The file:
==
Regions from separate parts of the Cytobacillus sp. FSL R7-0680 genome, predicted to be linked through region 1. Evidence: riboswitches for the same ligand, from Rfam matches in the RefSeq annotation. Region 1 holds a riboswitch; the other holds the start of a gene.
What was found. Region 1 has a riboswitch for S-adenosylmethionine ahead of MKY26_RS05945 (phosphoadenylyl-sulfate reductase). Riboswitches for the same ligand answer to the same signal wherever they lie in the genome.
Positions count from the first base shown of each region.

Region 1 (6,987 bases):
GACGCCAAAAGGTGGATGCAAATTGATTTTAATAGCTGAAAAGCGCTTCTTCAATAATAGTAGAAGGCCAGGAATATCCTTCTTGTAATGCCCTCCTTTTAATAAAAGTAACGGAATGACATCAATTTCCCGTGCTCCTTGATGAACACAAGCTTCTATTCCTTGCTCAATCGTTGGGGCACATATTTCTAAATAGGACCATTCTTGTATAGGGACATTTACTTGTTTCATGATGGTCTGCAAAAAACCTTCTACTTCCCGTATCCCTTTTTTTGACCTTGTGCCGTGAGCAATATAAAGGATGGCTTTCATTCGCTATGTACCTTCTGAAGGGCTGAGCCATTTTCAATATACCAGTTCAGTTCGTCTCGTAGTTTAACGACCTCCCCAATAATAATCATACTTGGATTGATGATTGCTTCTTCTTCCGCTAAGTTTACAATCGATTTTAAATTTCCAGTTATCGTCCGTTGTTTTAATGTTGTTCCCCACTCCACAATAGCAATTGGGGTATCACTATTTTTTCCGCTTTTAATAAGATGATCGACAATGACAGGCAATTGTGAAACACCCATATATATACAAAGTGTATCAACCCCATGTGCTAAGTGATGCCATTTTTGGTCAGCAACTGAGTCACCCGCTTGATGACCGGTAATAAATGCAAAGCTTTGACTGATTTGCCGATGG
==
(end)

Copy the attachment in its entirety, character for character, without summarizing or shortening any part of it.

Regions from separate parts of the Cytobacillus sp. FSL R7-0680 genome, predicted to be linked through region 1. Evidence: riboswitches for the same ligand, from Rfam matches in the RefSeq annotation. Region 1 holds a riboswitch; the other holds the start of a gene.
What was found. Region 1 has a riboswitch for S-adenosylmethionine ahead of MKY26_RS05945 (phosphoadenylyl-sulfate reductase). Riboswitches for the same ligand answer to the same signal wherever they lie in the genome.
Positions count from the first base shown of each region.

Region 1 (6,987 bases):
GACGCCAAAAGGTGGATGCAAATTGATTTTAATAGCTGAAAAGCGCTTCTTCAATAATAGTAGAAGGCCAGGAATATCCTTCTTGTAATGCCCTCCTTTTAATAAAAGTAACGGAATGACATCAATTTCCCGTGCTCCTTGATGAACACAAGCTTCTATTCCTTGCTCAATCGTTGGGGCACATATTTCTAAATAGGACCATTCTTGTATAGGGACATTTACTTGTTTCATGATGGTCTGCAAAAAACCTTCTACTTCCCGTATCCCTTTTTTTGACCTTGTGCCGTGAGCAATATAAAGGATGGCTTTCATTCGCTATGTACCTTCTGAAGGGCTGAGCCATTTTCAATATACCAGTTCAGTTCGTCTCGTAGTTTAACGACCTCCCCAATAATAATCATACTTGGATTGATGATTGCTTCTTCTTCCGCTAAGTTTACAATCGATTTTAAATTTCCAGTTATCGTCCGTTGTTTTAATGTTGTTCCCCACTCCACAATAGCAATTGGGGTATCACTATTTTTTCCGCTTTTAATAAGATGATCGACAATGACAGGCAATTGTGAAACACCCATATATATACAAAGTGTATCAACCCCATGTGCTAAGTGATGCCATTTTTGGTCAGCAACTGAGTCACCCGCTTGATGACCGGTAATAAATGCAAAGCTTTGACTGATTTGCCGATGG